Photo By: Courtney Hampton
Some would call it irony, others would describe it as juxtaposition at its finest. Either way, the result of a combination of flourishing Elizabethan language, homeless spectators and Isla Vista’s raucous students is sure to raise a few eyebrows.??On Friday June 3 and Saturday June 4, Shakespeare in the Park will stage “The Merry Wives of Windsor” in Anisq’Oyo’ Park at 7 p.m. free of charge.
“The Merry Wives of Windsor” is a classic Shakespeare comedy full of hidden identities, roguish schemes and sexual innuendo. Sir John Falstaff (played by Ian Waston) plots to seduce two women in the town of Windsor by stealing their affections and their money. But when Mistress Page (Megan Caniglia) and Mistress Ford (Beverlee Weinsoff) discover his designs, they turn the tables on the shifty knight. Amusing plans for revenge, a jealous husband and vying suitors make “Merry Wives” a topsy-turvy play with clever wordplay and schemes gone awry.
The group Shakespeare in the Park, got its start with its first performance, “Julius Caesar,” in Winter 2008. After Director Gerry Hansen’s success in directing “McBeth!” in fall 2009, Shakespeare in the Park, overseen by IV Live, became a class open to all majors where students act in and produce the show. ??Hansen said that in addition to meeting in class twice a week for three hours, the students work outside of class to rehearse. Considering that many students are not theater majors and some have never even acted before, Hansen says that the greatest reward of the production is watching the students improve.??“I’ve had several students come up to me and say that they have never gotten so much out of an acting class before,” said Hansen. “They have worked more on a character and felt more in the moment on stage than ever before.”??Hansen chose to stage “The Merry Wives of Windsor” because it is one of Shakespeare’s lesser-known comedies. Additionally, the ensemble nature of the play allows both large and small roles, providing actors with the experience of varied acting roles.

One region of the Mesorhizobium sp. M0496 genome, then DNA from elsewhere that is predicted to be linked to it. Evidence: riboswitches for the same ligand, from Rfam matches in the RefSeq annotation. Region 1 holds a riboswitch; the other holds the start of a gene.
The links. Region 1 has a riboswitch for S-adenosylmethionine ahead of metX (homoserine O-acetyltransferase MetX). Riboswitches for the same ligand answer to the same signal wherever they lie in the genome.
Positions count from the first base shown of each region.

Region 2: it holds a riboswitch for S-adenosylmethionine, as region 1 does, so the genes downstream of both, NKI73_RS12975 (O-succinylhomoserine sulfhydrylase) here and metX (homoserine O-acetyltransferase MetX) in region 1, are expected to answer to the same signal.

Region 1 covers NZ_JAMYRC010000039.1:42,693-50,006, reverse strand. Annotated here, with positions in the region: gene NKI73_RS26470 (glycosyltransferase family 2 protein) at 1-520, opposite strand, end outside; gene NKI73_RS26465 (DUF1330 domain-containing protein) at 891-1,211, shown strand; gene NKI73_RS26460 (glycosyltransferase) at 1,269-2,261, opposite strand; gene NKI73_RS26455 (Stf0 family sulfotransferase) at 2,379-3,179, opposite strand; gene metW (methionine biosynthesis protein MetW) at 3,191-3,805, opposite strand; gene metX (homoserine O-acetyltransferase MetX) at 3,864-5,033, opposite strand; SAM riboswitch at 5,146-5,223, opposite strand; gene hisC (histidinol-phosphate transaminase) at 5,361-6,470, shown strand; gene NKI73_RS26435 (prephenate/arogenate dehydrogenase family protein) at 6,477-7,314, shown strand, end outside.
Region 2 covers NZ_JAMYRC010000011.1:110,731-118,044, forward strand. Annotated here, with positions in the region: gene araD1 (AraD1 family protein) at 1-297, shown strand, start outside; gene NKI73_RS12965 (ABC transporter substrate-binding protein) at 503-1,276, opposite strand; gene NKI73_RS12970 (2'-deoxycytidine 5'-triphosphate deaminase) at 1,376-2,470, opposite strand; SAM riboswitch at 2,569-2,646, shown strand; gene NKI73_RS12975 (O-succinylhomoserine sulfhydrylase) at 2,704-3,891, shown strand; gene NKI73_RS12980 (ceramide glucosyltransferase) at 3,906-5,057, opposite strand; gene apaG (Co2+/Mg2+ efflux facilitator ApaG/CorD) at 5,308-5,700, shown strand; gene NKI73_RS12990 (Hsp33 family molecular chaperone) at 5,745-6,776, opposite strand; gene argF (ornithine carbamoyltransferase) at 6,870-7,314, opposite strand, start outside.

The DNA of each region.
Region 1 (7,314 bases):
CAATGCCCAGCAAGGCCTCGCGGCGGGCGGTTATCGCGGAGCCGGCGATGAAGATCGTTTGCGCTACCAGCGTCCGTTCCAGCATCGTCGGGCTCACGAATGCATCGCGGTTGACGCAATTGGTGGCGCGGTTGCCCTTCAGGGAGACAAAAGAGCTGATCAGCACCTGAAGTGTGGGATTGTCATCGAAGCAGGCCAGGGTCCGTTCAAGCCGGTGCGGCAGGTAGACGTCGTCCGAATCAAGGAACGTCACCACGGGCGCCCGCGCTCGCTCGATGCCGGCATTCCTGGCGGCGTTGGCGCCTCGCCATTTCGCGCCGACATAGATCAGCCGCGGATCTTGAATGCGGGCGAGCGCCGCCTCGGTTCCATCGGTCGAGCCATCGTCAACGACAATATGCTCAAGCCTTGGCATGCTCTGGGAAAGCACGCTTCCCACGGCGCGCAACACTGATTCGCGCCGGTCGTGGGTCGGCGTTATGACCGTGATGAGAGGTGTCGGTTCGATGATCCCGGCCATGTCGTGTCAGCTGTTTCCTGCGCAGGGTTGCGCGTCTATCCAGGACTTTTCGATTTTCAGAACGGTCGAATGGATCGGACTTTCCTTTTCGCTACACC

Hansen lauds Shakespeare’s timeless nature that makes his plays enjoyable even for modern audiences.??“Shakespeare is unique in that it has classic story lines, but it has language that is so unique,” said Hansen. “This is a beautiful language that reminds us of what language can really be. And then it tells the story in an unusual, appealing way.”? Hansen describes Shakespeare’s comedic characters as “over-the-top” and “a little bit bawdy.” She modernized the costumes and relationships between the characters and reinterpreted the mythical nature of the play to something that she hopes will be “amusing to the audience, but also relatable.”??The actors identified the most difficult aspects of the production as finding more time to rehearse and projecting so that all performance attendees can hear their voices in the park.
Peter Dunn, a fourth-year cultural anthropology major, plays Franklin W. Ford, the “neurotic, jealous, but truly caring at heart” husband of Mistress Ford. He said that the outdoor atmosphere of the play presents interesting challenges for the actors.??“At the park you have the ‘locals’ in the area and sometimes they will participate as you perform and be loud,” said Dunn. “Or if there’s a helicopter that goes over, you would have to pause and take notice of it. You can’t ignore things that are going on [around you].”
Second-year theater major Beverlee Weinsoff plays the mischievous Mistress Ford. In a way Weinsoff described her character and Mistress Page as “kind of like the Weasley twins”, with them “in cahoots” with each other, insanely plotting together. ??Weinsoff agreed that it has been interesting rehearsing in the park with the homeless people of Isla Vista.
“A lot of the time they just watch us and clap,” said Weinsoff. “They’re very nice about it. They say, ‘Oh, it’s nice to see you using my home!’”??However, both actors agreed that the best part of their experience with Shakespeare in the Park has been meeting and befriending new people.??“What’s so great about this is that we didn’t know each other before and the fact that we have come together in a park in Isla Vista to perform Shakespeare with homeless people cheering us on—that image is so Shakespearean in itself,” says Weinsoff. “I love things that bring people together to enjoy the same thing.”
For more information go to www.islavista-arts.org/specialprojects/shakespeareinthepark.html